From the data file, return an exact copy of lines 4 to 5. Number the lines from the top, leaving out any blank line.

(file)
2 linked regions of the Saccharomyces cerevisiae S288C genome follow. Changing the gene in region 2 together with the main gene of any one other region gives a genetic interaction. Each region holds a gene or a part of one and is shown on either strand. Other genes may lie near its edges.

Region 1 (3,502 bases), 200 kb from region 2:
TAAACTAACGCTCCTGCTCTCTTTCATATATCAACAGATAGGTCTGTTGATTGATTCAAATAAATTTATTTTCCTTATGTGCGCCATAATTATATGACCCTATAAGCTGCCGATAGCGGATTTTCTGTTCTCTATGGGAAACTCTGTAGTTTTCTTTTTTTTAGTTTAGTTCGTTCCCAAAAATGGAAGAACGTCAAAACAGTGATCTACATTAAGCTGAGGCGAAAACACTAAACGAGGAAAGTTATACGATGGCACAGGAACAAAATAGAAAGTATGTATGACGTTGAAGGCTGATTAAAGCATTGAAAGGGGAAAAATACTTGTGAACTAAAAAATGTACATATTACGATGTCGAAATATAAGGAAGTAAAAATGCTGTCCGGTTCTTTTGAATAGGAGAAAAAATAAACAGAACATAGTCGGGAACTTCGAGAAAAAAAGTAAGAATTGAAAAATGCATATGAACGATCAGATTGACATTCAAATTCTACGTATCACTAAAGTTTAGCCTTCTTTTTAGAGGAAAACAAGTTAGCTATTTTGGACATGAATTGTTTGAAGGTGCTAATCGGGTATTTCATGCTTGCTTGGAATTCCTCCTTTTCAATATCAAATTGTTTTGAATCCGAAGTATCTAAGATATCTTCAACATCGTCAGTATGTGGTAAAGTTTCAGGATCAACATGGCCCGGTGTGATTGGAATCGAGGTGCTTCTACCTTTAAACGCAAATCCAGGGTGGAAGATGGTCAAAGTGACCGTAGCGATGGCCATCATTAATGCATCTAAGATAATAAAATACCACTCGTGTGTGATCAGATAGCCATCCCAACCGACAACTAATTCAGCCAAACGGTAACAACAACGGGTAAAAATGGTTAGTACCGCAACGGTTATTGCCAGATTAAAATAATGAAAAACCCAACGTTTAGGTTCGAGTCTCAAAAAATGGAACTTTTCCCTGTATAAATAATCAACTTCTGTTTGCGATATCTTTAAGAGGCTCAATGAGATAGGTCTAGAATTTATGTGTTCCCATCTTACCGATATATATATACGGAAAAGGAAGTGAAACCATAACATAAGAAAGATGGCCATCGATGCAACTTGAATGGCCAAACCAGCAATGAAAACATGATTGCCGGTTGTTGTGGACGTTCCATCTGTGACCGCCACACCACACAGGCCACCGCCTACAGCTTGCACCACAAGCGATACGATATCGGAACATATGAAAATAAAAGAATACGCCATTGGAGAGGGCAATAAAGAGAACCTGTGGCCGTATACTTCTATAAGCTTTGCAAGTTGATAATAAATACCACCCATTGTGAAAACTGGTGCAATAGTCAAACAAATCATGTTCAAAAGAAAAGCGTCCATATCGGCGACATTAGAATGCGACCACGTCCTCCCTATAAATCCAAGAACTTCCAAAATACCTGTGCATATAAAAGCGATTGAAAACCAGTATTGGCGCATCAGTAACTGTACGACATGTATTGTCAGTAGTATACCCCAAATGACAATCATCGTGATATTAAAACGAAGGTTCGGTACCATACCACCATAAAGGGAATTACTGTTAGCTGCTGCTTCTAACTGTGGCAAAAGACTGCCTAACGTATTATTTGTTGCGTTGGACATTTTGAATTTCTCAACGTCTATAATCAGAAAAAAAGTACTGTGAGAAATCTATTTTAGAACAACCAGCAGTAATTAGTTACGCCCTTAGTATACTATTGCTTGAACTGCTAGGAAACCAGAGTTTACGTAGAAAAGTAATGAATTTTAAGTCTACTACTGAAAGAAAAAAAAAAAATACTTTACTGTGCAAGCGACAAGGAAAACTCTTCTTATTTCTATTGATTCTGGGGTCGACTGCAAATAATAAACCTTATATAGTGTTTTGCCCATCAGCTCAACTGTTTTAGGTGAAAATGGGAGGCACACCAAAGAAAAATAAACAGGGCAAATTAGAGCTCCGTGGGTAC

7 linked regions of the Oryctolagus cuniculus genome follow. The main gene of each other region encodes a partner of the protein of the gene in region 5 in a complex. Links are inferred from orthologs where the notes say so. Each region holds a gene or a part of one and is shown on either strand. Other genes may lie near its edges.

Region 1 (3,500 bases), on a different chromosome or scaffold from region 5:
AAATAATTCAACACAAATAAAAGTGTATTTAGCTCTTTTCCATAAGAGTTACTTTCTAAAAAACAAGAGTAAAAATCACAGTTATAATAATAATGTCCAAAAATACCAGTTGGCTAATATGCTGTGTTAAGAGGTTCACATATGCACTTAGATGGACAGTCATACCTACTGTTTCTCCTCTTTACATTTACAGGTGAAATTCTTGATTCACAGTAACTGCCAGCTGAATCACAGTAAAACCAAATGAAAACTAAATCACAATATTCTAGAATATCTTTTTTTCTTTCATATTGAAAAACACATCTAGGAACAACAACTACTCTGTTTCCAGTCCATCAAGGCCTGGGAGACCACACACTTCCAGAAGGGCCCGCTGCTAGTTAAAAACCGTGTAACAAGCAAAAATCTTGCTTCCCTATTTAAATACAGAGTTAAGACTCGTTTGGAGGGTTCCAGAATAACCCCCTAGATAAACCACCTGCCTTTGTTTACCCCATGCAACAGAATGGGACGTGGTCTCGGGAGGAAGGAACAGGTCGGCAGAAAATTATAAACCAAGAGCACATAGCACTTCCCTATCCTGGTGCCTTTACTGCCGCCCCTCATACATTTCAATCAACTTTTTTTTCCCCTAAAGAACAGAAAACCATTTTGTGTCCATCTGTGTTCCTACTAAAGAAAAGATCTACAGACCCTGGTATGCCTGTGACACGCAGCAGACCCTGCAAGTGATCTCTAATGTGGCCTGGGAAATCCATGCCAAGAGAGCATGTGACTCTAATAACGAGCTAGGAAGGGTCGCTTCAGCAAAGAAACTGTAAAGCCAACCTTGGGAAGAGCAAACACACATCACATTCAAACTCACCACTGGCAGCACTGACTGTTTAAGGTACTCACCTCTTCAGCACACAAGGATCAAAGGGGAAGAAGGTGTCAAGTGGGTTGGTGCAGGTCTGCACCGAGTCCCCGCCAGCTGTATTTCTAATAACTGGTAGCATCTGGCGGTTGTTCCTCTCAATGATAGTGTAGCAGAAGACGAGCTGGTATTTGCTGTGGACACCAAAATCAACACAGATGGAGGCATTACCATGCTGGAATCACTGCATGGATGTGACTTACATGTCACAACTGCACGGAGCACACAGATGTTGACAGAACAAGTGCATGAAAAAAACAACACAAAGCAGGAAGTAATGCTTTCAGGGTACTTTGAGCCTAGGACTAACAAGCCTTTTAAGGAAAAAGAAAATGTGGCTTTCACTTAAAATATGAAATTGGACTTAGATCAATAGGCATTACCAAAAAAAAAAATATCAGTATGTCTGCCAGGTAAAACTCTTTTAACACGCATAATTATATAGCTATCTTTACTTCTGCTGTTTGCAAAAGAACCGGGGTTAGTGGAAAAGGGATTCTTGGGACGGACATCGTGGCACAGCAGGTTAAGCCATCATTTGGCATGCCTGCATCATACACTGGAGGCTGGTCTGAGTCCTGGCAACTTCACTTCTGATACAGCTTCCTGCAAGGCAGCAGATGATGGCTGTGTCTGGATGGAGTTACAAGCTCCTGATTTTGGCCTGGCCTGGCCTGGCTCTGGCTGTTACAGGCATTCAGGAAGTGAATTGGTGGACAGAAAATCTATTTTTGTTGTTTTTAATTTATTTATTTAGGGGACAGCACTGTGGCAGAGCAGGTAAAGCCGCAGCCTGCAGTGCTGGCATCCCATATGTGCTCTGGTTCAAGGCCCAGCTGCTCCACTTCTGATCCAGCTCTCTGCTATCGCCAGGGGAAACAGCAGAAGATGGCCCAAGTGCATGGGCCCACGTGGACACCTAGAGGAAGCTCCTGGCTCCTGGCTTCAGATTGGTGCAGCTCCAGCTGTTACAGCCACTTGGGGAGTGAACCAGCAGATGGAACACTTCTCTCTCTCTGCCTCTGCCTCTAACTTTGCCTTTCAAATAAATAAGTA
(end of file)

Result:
7 linked regions of the Oryctolagus cuniculus genome follow. The main gene of each other region encodes a partner of the protein of the gene in region 5 in a complex. Links are inferred from orthologs where the notes say so. Each region holds a gene or a part of one and is shown on either strand. Other genes may lie near its edges.

Region 1 (3,500 bases), on a different chromosome or scaffold from region 5: